Vail man among the Tour Divide competitors who ride the Continental Divide
June 5, 2014
EAGLE COUNTY — The race goes not to the swiftest, but to the rider who can stay on the bike the longest.
By the time Vail's Taylor Zimmerman reached the Tour Divide starting line, he'd already crossed most of the continent, had ridden from Vail to Minnesota three times, around Central America and through Mexico to the Tour Divide's starting line in Antelope Wells, New Mexico, on the U.S. and Mexico border. He could have ridden to the starting line in Banff, but he works in Vail and is fond of warm weather.
The Tour Divide is more than 2,700 miles from Banff to Antelope Springs, or the other way if you must, roughly along the Continental Divide. You'll climb 200,000 feet in elevation, roughly seven Mount Everests.
Zimmerman did it twice, finishing sixth and seventh.
He watched the leaderboard, but said you're doing it for yourself. "Unless you can take pleasure in the scenery and pushing yourself, you won't finish. More than anything it's a mental battle," Zimmerman said.
The winner covers about 250 miles a day.
Matthew Lee is the Tour Divide's Godfather. He has won five times and he races from Canada to Mexico. His latest winning time was 17 days, 15 hours and 10 minutes.
Lee says in his blog that each year brings a different set of challenges.
"There was lots of opportunity for personal growth," he said.
Adventure cyclists do all kinds of cross-country routes, mostly from sea to shining sea. About 15 years ago, some folks came up with a backcountry route that roughly follows the Continental Divide.
Before long it became a race. About 10-15 people fought it out for a few years. Now it's up around 150 hearty souls.
You leave Mexico and get to Canada — or Canada to Mexico — as fast as you can along the specific route. Single stage. Riders utilize only commercially available services — no support teams.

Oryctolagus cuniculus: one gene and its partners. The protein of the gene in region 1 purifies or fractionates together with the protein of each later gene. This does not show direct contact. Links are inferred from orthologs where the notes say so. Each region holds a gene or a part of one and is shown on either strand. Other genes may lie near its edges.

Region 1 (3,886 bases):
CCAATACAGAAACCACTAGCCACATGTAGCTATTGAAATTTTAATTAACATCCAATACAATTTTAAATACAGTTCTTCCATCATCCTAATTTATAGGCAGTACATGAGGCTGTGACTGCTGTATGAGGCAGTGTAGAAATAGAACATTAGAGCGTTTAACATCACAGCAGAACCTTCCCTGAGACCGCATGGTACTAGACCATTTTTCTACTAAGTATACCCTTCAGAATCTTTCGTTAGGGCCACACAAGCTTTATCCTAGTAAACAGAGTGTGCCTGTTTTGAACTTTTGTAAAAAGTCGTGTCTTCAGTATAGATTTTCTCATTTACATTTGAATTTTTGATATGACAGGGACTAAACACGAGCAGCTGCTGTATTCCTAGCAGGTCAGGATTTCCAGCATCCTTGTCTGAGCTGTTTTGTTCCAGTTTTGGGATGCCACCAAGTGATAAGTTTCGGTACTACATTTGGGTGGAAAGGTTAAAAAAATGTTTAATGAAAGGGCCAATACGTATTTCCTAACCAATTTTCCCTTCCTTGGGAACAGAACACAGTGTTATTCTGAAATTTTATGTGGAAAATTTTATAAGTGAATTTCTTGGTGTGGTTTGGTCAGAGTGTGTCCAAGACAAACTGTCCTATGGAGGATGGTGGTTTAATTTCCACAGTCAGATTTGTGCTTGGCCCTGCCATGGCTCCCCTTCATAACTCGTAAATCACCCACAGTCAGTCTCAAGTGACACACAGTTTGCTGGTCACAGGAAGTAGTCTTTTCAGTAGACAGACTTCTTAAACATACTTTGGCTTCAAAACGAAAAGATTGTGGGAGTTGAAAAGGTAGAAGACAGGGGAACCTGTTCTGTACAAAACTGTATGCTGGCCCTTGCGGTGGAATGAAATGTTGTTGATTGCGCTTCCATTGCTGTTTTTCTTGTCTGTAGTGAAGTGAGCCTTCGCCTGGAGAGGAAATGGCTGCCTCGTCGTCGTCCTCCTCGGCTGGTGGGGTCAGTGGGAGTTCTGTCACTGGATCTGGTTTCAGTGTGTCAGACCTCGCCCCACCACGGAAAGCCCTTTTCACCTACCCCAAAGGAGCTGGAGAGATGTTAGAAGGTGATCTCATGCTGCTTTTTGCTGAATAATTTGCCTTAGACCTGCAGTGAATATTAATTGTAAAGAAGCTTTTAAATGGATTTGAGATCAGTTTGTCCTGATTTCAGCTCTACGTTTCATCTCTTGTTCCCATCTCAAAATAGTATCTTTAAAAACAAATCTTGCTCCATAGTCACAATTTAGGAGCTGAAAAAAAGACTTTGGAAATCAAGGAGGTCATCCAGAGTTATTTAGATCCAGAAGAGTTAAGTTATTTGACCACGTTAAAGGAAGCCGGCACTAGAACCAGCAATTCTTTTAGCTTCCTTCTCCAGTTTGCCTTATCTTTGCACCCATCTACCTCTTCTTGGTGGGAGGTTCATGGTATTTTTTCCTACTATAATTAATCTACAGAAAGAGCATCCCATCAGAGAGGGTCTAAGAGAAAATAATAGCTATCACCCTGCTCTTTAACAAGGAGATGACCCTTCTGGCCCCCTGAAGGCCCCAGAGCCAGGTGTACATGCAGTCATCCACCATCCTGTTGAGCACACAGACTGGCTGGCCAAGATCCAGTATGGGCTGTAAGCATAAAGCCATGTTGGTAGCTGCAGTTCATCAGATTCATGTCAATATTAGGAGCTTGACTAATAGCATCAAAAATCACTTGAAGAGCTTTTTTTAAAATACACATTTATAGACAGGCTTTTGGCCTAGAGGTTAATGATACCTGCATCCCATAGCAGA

Monastery mental prep
Zimmerman's first race was in 2012 and he wanted to be competitive. He trained hard and spent a bunch of money on his bike.
For his mental preparation, he spent a month in a monastery with a monk in Malaysia.
"It's tough to mentally prepare for this sort of thing. If you let your mind do what it wants, it'll kill you. Your mind wants to know how far to the next town, how fast you're going," Zimmerman said.
The Tour Divide has a 50 percent attrition rate.
"You're in that saddle for 18-20 hours a day, and if you let your mind go somewhere it's not happy, you won't finish," Zimmerman said. "Some people finish and wish they hadn't. They wish they hadn't done it."
There's the anxiety.
"If you stop to eat or sleep and they pass you, you're anxious about that. You have to relax and be at peace with yourself," he said.
The second year he said he didn't manage his riding or his food, which led to this little detour. His frame developed a hairline crack, so he stopped at a frame builder in Salida to fix it. He was eight hours ahead of his pace from the previous year, but blew it hanging out with this guy and having a few beers.
Spend time, not money
He doesn't spend much money on bikes, touring on bicycles that cost $100 or less. He did one tour on a rock hopper he found in a snow bank in Vail's Sandstone neighborhood, and then rode it from Vail to Minnesota.
He rode a $50 bike from Costa Rica to the start line in Mexico.
Then there was the touring bike he bought off Craig's List that came with bags with legendary Vail endurance athlete Mike Kloser's name embroidered in them. He paid $100 for that, too.
He rode what passes for a normal bike in the 2012 Tour Divide. For 2013, he designed something less of a mountain bike and more of a road bike — comfortable handlebars, 3 inch balloon tires — a true singlespeed. Derailleurs get mud, muck and trash in them and get wrecked, he said.
James Weekly, of Blacksheep Bikes in Fort Collins, builds curved tube titanium bikes. Zimmerman found it while he was riding a $50 Trek bike. They started talking about the Tour Divide and Weekly invited him to build a bike. He spent a month in Fort Collins, living in a VW van in their parking lot. He built some other bikes for them, and then spent a week building his own bike.
"It was really benevolent on their part. He had no reason to help me with this," Zimmerman said.
He wanted to make everything himself, so he even sewed his own tent and built his own racks and luggage.
He got on it and rode to the Mexican border for the race. He liked it and is now building them for others.
When he finished in 2012, he didn't want to be on a bicycle. This year when he finished, he turned around and rode 100 miles to Whitefish, Montana.
He might ride another Tour Divide, but not this year.
By the time you read this he'll be riding electric bikes in a rally from London to Mongolia. Most people do it in tiny cars or motorbikes. Zimmerman and a partner are doing it on electric bikes for the same reason he rode across the U.S. from Mexico to Canada — he wants to.
Staff Writer Randy Wyrick can be reached at 970-748-2935 and email@example.com.